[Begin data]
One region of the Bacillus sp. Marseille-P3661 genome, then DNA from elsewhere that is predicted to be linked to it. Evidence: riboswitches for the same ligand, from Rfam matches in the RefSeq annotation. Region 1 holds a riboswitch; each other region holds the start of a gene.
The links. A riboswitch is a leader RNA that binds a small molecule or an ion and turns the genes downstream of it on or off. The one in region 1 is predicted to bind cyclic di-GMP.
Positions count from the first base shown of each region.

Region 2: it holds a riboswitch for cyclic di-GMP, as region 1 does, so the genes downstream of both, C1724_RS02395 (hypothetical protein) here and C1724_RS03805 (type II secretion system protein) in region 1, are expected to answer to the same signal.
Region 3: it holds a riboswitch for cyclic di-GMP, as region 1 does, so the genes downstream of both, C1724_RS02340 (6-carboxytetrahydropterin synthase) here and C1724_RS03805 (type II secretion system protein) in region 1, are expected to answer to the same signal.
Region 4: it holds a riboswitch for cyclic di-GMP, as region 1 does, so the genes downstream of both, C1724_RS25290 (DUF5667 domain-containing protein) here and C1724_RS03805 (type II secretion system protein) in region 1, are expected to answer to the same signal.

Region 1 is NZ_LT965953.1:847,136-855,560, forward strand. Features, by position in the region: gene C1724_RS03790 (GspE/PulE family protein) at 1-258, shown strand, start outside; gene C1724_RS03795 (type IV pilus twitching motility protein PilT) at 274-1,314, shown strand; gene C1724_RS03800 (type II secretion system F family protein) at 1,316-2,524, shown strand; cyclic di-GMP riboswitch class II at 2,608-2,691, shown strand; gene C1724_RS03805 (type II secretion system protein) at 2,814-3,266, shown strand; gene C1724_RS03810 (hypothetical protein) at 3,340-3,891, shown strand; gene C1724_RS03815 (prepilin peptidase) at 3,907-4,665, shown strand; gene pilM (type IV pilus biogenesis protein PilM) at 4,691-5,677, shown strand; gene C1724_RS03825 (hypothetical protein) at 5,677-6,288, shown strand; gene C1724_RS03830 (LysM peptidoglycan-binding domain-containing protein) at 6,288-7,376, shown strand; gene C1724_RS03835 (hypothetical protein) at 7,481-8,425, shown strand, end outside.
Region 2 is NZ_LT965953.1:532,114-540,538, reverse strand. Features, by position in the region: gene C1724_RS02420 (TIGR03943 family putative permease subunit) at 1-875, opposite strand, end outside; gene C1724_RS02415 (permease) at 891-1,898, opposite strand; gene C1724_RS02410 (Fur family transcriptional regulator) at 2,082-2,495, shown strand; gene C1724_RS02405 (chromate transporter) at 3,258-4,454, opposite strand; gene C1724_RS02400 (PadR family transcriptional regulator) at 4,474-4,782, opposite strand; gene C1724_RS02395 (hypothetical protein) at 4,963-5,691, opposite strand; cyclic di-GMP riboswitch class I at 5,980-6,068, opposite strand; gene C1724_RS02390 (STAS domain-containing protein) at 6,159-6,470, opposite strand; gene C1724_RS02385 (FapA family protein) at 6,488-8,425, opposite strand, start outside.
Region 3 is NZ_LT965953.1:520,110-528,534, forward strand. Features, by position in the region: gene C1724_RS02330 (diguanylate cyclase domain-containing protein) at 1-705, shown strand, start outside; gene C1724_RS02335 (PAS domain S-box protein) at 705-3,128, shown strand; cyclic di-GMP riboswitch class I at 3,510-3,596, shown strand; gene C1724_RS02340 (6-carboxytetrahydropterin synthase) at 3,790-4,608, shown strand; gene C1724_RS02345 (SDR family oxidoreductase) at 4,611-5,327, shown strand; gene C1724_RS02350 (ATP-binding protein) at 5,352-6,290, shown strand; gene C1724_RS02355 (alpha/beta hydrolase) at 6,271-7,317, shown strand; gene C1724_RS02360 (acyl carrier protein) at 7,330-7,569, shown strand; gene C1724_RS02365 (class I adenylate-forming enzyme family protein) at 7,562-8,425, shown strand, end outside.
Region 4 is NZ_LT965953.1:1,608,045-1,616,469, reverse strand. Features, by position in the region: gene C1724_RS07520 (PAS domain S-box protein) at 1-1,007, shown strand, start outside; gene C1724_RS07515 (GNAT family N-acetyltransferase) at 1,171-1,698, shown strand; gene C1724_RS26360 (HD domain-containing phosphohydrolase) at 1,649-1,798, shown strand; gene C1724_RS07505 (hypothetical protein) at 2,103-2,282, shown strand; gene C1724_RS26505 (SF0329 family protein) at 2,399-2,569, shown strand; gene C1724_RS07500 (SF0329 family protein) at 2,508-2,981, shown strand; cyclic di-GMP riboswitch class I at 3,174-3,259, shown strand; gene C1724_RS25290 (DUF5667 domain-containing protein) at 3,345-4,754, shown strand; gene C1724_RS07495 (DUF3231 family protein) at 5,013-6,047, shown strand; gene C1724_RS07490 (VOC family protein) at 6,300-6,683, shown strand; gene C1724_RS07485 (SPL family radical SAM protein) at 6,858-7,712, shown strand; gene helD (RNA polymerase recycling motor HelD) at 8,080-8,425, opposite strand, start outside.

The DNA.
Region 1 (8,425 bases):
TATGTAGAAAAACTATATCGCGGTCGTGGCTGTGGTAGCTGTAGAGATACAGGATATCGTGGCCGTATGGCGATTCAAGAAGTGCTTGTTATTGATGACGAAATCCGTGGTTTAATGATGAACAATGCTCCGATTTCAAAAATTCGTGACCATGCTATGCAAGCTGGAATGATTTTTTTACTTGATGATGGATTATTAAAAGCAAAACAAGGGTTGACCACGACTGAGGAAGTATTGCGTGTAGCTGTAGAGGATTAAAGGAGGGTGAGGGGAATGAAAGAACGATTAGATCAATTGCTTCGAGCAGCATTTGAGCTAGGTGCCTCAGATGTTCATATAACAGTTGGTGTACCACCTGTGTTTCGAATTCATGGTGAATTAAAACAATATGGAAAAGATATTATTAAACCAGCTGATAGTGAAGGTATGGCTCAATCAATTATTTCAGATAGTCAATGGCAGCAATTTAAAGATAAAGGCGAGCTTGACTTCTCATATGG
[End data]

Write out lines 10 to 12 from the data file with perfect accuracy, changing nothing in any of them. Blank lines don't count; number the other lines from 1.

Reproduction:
Region 4 is NZ_LT965953.1:1,608,045-1,616,469, reverse strand. Features, by position in the region: gene C1724_RS07520 (PAS domain S-box protein) at 1-1,007, shown strand, start outside; gene C1724_RS07515 (GNAT family N-acetyltransferase) at 1,171-1,698, shown strand; gene C1724_RS26360 (HD domain-containing phosphohydrolase) at 1,649-1,798, shown strand; gene C1724_RS07505 (hypothetical protein) at 2,103-2,282, shown strand; gene C1724_RS26505 (SF0329 family protein) at 2,399-2,569, shown strand; gene C1724_RS07500 (SF0329 family protein) at 2,508-2,981, shown strand; cyclic di-GMP riboswitch class I at 3,174-3,259, shown strand; gene C1724_RS25290 (DUF5667 domain-containing protein) at 3,345-4,754, shown strand; gene C1724_RS07495 (DUF3231 family protein) at 5,013-6,047, shown strand; gene C1724_RS07490 (VOC family protein) at 6,300-6,683, shown strand; gene C1724_RS07485 (SPL family radical SAM protein) at 6,858-7,712, shown strand; gene helD (RNA polymerase recycling motor HelD) at 8,080-8,425, opposite strand, start outside.

The DNA.
Region 1 (8,425 bases):